That RMAF 2021 is cancelled comes as no surprise. Stereophile, the largest and, one could say, most level-headed trade magazine, bowing out last week and announcing that they were not going to be able to cover RMAF this year due to the continued surge in COVID was a sign that we weren’t the only ones looking with alarm at the news of hospitalizations and the graphs tracking the infection rates. Indoor shows being cancelled like this is smart – it is a barrier that protects good people from the ravages of the biological civil war being waged out there.
The “forever” though? But perhaps not so surprising either. As I understand it, the Denver Tech Center Marriott, where the show was held at up until the last show, was not as hospitable after their yet-another-remodel as before. And, knowing Marjorie, the Hyatt next door, which served overflow exhibits in years past, must have also not been as welcoming as they could have been. The current hotel, being much more expensive, way the heck out of Denver at DIA, with the exhibit rooms being so spread out, was, by all accounts, an imperfect solution in 2019. All to say, RMAF didn’t have a real home (hotel) these last few years.
But “forever forever”? I fully expect the gauntlet to be picked up by another industry stalwart and RMAF to live again… someday. I am sure that the RMAF-to-be will have the support and benefit from the significant experience of everyone who was involved with the RMAF-that-is-no-more. Including us.
Audio Federation grew up with RMAF. We exhibited at the first 9 shows or so, usually in one of the larger rooms upstairs. Little ole us, exhibitors! We met many lifelong friends those first few years. It was the first and only show we had exhibited at for many years [only later to exhibit at T.H.E. Show and CES, etc etc etc]. Part of us, Neli and I, dies along with the end of Al and Marjorie’s show. As we all age, we all see landmarks of our childhood disappear in a poof of “what was” smoke. We can both relish and treasure the memories and mourn their passing at the same time. No, the memories weren’t all rosy, but they were all certainly passionate and exciting and heartfelt expressions of that Audiophile Craziness.
Thank you, Marjorie, for carrying on the show after Al. It must have been simultaneously wonderful and hellish and so many other things those first few years. But you kept the tenuous local community together and became one of the best people in the world at running these kinds of shows and one of the most important people in the evolution of our little Industry [ such as it is 🙂 ]. Neli and I wish you our very best – and hope to see you lurking at the shows again…. after this awful Storm passes.
We are deeply saddened to report the following from RMAF: A year and a half ago, our hearts were aching as we made the hard decision to cancel our 2020 show. Back then, we somehow imagined that as a country, we could band together and transcend COVID-19, and our lives could return to normal. We hoped we could ride out a year in isolation and emerge healthy and ready to gather again. Here at RMAF, we spent the year improving our business by producing new room layouts with all the outlets marked, and created a handbook to guide exhibitors as they learned yet again to navigate their exhibitor accounts. We imagined ourselves enthusiastically greeting our audio industry friends in a few weeks, and we’ve held onto that dream in spite of our nervous fears and scary news reports.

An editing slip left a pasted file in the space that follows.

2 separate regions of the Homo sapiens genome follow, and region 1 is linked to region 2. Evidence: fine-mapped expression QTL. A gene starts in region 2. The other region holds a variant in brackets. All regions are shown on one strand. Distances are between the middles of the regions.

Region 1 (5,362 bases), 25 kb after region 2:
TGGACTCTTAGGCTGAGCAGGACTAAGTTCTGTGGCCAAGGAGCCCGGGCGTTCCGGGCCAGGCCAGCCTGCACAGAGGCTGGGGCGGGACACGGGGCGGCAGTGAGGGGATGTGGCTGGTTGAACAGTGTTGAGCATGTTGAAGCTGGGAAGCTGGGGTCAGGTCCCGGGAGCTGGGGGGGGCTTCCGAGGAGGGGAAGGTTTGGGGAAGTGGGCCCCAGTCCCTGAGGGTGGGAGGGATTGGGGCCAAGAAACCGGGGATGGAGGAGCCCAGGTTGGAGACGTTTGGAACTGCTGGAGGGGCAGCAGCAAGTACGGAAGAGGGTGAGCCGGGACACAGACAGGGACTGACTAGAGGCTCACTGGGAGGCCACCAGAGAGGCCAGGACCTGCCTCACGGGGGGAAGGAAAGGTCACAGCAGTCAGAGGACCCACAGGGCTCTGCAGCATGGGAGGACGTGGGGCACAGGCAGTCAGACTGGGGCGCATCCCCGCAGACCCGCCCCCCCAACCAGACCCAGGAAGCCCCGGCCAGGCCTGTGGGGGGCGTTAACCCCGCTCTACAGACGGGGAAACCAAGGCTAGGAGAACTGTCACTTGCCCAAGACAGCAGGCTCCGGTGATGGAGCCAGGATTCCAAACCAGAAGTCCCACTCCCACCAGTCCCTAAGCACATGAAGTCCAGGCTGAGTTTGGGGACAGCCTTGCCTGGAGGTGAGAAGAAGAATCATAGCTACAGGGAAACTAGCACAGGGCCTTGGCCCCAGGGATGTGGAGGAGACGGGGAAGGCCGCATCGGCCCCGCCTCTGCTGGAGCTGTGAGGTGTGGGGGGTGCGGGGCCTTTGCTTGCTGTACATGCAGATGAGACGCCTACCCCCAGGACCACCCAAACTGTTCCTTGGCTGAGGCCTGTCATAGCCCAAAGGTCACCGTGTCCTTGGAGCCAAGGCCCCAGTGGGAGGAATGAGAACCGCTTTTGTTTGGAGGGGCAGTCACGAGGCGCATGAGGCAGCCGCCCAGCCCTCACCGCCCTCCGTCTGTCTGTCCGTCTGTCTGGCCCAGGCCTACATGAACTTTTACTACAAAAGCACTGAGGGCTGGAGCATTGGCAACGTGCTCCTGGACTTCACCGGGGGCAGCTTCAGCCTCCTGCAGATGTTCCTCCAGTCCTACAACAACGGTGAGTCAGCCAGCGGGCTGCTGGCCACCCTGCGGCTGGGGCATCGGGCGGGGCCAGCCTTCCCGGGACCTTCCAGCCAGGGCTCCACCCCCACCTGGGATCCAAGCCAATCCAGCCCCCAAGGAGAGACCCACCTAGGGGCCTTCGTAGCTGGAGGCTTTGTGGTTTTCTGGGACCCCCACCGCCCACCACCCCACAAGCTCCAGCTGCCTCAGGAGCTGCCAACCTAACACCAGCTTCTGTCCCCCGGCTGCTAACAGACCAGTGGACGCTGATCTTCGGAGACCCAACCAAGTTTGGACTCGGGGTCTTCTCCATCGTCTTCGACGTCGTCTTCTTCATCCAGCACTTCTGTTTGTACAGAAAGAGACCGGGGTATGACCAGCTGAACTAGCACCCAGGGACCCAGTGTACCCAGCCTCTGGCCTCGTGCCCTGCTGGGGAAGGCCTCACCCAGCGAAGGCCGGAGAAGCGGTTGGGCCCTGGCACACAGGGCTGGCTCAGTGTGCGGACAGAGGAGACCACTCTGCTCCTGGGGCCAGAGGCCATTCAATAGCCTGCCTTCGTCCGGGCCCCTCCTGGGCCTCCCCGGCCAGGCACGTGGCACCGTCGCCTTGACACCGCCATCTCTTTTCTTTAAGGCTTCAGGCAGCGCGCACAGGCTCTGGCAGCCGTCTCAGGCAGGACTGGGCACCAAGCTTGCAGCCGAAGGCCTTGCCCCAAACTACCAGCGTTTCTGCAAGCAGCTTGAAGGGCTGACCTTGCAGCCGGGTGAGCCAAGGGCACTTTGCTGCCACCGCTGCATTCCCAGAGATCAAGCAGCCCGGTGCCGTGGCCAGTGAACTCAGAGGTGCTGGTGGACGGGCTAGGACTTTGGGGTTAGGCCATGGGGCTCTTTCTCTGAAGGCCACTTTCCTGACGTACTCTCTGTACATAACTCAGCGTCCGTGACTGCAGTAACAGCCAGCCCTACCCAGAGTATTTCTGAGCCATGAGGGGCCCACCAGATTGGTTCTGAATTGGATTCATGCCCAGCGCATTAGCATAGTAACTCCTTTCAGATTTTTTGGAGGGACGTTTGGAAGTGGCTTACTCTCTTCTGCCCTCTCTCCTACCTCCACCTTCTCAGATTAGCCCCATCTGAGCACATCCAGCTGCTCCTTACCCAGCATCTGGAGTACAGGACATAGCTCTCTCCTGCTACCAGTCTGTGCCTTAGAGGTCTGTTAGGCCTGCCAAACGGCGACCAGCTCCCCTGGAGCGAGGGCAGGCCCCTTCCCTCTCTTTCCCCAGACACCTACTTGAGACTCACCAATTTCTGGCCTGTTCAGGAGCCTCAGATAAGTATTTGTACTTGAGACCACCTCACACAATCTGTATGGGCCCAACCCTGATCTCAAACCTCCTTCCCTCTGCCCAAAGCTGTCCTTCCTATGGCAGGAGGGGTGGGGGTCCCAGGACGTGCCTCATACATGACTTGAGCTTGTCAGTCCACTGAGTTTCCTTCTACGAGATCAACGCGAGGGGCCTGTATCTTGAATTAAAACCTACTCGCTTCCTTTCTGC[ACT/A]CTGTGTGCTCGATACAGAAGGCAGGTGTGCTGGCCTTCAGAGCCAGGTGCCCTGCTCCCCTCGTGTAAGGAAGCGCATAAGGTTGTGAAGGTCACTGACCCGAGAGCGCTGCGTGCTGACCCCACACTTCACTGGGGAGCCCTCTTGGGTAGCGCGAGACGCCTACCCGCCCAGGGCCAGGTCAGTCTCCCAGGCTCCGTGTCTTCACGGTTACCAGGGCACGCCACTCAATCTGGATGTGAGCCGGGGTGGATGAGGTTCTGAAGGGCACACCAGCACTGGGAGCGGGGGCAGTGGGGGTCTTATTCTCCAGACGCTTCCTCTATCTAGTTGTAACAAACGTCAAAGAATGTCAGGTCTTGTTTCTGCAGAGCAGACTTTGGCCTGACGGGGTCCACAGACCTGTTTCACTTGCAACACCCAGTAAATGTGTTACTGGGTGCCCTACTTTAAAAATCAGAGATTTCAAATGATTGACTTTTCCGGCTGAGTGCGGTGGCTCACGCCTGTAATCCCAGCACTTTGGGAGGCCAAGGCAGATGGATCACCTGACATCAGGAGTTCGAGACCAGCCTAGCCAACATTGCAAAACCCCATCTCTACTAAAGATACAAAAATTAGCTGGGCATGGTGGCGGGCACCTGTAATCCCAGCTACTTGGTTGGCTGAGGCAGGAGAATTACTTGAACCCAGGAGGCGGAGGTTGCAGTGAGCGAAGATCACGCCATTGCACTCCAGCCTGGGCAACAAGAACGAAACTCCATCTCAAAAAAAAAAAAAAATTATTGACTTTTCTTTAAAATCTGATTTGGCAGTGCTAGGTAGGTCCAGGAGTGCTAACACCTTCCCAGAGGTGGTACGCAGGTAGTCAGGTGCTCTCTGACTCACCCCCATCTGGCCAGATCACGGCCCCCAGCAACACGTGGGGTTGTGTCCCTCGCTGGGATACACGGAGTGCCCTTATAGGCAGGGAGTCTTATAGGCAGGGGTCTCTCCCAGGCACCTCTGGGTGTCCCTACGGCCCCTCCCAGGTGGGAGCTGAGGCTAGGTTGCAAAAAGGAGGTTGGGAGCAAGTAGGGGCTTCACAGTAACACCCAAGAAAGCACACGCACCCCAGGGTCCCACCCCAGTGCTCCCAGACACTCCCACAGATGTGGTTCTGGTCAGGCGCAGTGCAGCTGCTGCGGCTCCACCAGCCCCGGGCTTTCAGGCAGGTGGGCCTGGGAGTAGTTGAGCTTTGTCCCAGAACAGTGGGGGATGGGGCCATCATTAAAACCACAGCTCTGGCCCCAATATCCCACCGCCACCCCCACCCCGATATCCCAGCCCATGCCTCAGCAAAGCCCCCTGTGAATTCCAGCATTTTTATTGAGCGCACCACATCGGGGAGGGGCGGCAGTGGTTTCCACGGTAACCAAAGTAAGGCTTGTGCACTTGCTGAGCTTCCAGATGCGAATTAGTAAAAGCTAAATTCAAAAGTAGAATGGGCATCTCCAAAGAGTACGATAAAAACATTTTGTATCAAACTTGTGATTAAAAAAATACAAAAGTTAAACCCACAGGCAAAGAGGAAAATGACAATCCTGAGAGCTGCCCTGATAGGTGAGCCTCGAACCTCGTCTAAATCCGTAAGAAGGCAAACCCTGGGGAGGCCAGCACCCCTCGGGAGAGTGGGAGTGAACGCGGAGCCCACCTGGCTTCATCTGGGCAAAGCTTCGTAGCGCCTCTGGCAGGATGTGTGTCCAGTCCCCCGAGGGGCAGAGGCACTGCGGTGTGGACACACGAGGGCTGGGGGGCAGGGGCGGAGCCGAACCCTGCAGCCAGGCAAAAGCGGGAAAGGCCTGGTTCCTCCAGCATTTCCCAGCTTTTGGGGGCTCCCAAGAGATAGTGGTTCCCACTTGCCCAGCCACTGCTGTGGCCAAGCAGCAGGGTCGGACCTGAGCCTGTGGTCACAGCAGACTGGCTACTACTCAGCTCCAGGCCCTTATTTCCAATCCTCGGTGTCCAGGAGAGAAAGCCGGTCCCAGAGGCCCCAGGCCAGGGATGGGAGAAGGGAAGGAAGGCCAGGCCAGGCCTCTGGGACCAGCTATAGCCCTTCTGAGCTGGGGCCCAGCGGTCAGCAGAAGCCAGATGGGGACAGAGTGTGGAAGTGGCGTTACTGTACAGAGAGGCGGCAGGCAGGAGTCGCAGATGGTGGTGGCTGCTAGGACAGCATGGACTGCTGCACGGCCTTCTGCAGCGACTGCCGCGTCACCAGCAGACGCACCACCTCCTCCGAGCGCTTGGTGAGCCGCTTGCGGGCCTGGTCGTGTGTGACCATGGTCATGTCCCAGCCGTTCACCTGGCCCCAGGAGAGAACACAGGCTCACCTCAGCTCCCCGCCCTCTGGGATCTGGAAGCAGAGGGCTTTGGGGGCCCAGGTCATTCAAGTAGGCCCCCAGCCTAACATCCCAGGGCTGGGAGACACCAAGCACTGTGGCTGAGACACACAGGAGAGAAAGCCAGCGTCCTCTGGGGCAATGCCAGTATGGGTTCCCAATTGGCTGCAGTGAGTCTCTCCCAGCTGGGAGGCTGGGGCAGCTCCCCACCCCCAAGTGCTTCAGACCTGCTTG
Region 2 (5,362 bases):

Even though some parts of the United States are fully open, the number of people contracting the virus, and the number of deaths attributed to it are still rising, and the CDC is projecting an even more deadly Lambda wave this fall. We are frightened on behalf of our friends in the audio industry on many levels. The very worst thing that we can envision is for someone to fall ill because they came to our show, whether as an exhibitor, a journalist, an attendee, or a volunteer. Good health is a precious gift, and we are learning that although recovery is possible, the residual effects of COVID-19 and its variants can be profound, and we are unwilling to risk even one case. Up until now, we have held onto the possibility that our October show could be produced as planned. After reading and listening to the news concerning the Coronavirus pandemic, and watching the cancellation of numerous other shows, we no longer hold that hope. In spite of our initial optimism, we have read and listened to all of your thoughtful comments and then looked at the numbers and made the difficult decision to cancel RMAF 2021.
As is our policy, RMAF will be issuing refunds to those exhibitors who have made payments for their rooms. We understand that in times such as these, finances can be a delicate balance, so you may expect to see your refund within the next 7 to 10 business days.
This has been a wrenching decision, and along with it comes the added impact of deciding that we are no longer able to envision RMAF as our hearts delight. RMAF was our founder Al Stiefel’s dream, and we’ve done our best to nurture his vision for 12 years, along with help from the Colorado Audio Society and all our volunteers from around the world. Now, we are off to new adventures! And so it is with both sadness and anticipation for the future, we announce that the Rocky Mountain Audio Fest as we have all known it will be no more. It has been our very great pleasure to have served this community of audio professionals. We have learned so much from you! Thank you for 17 years of friendship and support. It has meant more than you can possibly imagine.
We offer you our heartiest wishes for good health and great happiness.
Marjorie Baumert and Marcie Miller
Rocky Mountain International Audio Fest